CACI No. 324. Anticipatory Breach

Judicial Council of California Civil Jury Instructions (2023 edition)

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324.Anticipatory Breach
A party can breach, or break, a contract before performance is required
by clearly and positively indicating, by words or conduct, that the party
will not or cannot meet the requirements of the contract.
If [name of plaintiff] proves that [he/she/nonbinary pronoun/it] would have
been able to fulfill the terms of the contract and that [name of defendant]
clearly and positively indicated, by words or conduct, that
[he/she/nonbinary pronoun/it] would not or could not meet the contract
requirements, then [name of defendant] breached the contract.
New September 2003; Revised May 2020
Sources and Authority
Anticipatory Breach. Civil Code section 1440.
“Repudiation of a contract, also known as “anticipatory breach,” occurs when a
party announces an intention not to perform prior to the time due for
performance.” (Stephens & Stephens XII, LLC v. Fireman’s Fund Ins. Co. (2014)
231 Cal.App.4th 1131, 1150 [180 Cal.Rptr.3d 683].)
Courts have defined anticipatory breach as follows: “An anticipatory breach of
contract occurs on the part of one of the parties to the instrument when he
positively repudiates the contract by acts or statements indicating that he will not
or cannot substantially perform essential terms thereof, or by voluntarily
transferring to a third person the property rights which are essential to a
substantial performance of the previous agreement, or by a voluntary act which
renders substantial performance of the contract impossible or apparently
impossible.” (C. A. Crane v. East Side Canal & Irrigation Co. (1935) 6
Cal.App.2d 361, 367 [44 P.2d 455].)
Anticipatory breach can be express or implied: “An express repudiation is a
clear, positive, unequivocal refusal to perform; an implied repudiation results
from conduct where the promisor puts it out of his power to perform so as to
make substantial performance of his promise impossible.” (Taylor v. Johnston
(1975) 15 Cal.3d 130, 137 [123 Cal.Rptr. 641, 539 P.2d 425].)
“In the event the promisor repudiates the contract before the time for his or her
performance has arrived, the plaintiff has an election of remedies - he or she
may ‘treat the repudiation as an anticipatory breach and immediately seek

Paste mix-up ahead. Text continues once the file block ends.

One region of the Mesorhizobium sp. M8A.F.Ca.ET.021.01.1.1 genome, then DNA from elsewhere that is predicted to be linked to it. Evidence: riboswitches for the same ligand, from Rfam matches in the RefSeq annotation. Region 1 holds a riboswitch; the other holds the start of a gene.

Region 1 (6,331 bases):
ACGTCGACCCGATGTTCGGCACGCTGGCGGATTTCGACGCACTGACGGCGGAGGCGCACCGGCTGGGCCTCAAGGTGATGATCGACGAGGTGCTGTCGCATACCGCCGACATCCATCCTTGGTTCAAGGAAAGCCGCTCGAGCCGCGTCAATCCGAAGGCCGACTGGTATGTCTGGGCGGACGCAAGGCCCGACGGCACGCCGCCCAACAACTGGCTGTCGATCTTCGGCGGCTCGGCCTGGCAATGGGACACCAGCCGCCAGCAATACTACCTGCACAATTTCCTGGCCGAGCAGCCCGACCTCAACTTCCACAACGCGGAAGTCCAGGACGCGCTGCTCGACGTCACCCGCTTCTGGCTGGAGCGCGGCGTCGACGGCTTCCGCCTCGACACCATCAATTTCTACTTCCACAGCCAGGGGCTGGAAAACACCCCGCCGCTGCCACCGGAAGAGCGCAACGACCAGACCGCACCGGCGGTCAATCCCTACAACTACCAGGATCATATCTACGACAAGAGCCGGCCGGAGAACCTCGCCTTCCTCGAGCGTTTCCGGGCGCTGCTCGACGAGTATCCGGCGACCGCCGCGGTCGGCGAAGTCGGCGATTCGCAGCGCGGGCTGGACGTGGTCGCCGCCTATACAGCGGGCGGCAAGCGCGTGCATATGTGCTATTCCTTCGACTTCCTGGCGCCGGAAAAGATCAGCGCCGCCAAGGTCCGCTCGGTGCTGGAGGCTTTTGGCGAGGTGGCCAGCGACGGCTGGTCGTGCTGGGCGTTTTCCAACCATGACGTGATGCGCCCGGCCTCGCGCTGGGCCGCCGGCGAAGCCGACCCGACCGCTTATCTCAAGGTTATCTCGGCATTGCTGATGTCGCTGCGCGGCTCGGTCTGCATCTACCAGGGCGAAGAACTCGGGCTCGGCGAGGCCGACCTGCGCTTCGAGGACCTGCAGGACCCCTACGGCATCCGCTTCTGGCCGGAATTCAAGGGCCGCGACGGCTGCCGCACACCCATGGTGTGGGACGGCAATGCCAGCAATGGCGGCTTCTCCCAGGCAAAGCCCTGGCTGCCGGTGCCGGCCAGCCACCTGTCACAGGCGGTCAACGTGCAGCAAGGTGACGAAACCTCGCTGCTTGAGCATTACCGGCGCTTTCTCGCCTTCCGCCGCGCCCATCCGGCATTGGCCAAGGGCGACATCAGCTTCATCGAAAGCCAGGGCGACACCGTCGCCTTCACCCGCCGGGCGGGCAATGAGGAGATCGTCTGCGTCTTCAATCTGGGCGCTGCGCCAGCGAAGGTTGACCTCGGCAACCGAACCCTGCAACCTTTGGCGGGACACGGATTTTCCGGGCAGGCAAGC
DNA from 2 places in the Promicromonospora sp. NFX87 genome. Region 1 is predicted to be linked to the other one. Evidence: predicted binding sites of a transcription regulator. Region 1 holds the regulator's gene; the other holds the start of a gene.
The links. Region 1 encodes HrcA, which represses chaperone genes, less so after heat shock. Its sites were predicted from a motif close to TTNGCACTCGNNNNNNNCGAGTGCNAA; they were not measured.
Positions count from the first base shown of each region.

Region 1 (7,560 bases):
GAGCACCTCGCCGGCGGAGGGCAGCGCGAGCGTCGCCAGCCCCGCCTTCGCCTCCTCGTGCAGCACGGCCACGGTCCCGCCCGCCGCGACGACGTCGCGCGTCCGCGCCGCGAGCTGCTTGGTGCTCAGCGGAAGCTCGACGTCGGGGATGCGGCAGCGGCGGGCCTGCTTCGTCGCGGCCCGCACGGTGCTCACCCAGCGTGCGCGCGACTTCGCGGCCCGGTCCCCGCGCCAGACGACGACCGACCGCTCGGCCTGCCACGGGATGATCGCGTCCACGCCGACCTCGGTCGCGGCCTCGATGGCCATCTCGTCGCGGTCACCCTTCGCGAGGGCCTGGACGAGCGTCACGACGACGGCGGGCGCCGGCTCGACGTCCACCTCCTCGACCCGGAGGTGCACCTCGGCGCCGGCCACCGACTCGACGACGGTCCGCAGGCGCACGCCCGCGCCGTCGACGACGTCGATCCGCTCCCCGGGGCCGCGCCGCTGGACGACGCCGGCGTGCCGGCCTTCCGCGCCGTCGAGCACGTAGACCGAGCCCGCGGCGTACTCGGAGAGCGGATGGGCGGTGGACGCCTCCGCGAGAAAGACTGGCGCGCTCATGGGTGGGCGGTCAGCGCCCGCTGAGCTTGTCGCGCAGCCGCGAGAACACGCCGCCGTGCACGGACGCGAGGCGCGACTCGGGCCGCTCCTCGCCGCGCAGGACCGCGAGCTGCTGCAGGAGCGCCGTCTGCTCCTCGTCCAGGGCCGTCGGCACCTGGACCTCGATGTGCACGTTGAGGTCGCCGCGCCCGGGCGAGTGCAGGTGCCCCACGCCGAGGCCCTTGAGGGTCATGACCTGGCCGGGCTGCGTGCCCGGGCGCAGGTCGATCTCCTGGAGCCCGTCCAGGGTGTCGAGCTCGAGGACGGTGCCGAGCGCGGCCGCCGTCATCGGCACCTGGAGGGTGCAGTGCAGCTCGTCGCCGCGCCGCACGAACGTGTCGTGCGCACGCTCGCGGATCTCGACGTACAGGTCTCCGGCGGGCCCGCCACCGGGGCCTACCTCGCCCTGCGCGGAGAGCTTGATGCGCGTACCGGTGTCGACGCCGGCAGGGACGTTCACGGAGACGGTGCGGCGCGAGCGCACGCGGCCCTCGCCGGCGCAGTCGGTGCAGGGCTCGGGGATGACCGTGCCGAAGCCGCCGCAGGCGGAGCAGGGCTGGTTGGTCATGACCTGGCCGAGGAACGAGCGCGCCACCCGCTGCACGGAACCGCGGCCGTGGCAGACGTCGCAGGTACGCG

damages for breach of contract, thereby terminating the contractual relation
between the parties, or he [or she] can treat the repudiation as an empty threat,
wait until the time for performance arrives and exercise his [or her] remedies for
actual breach if a breach does in fact occur at such time.’ (Romano v. Rockwell
Internat., Inc. (1996) 14 Cal.4th 479, 489 [59 Cal.Rptr.2d 20, 926 P.2d 1114].)
Anticipatory breach can be used as an excuse for plaintiff’s failure to
substantially perform. (Gold Mining & Water Co. v. Swinerton (1943) 23 Cal.2d
19, 29 [142 P.2d 22].)
“Although it is true that an anticipatory breach or repudiation of a contract by
one party permits the other party to sue for damages without performing or
offering to perform its own obligations, this does not mean damages can be
recovered without evidence that, but for the defendant’s breach, the plaintiff
would have had the ability to perform.” (Ersa Grae Corp. v. Fluor Corp. (1991)
1 Cal.App.4th 613, 625 [2 Cal.Rptr.2d 288], internal citations omitted.)
Secondary Sources
1 Witkin, Summary of California Law (11th ed. 2017) Contracts, §§ 886-893
13 California Forms of Pleading and Practice, Ch. 140, Contracts, §§ 140.54,
140.105 (Matthew Bender)
5 California Points and Authorities, Ch. 50, Contracts, § 50.23 (Matthew Bender)
27 California Legal Forms, Ch. 77, Discharge of Obligations, §§ 77.15, 77.361
(Matthew Bender)
2 Matthew Bender Practice Guide: California Contract Litigation, Ch. 22, Suing or
Defending Action for Breach of Contract, 22.23

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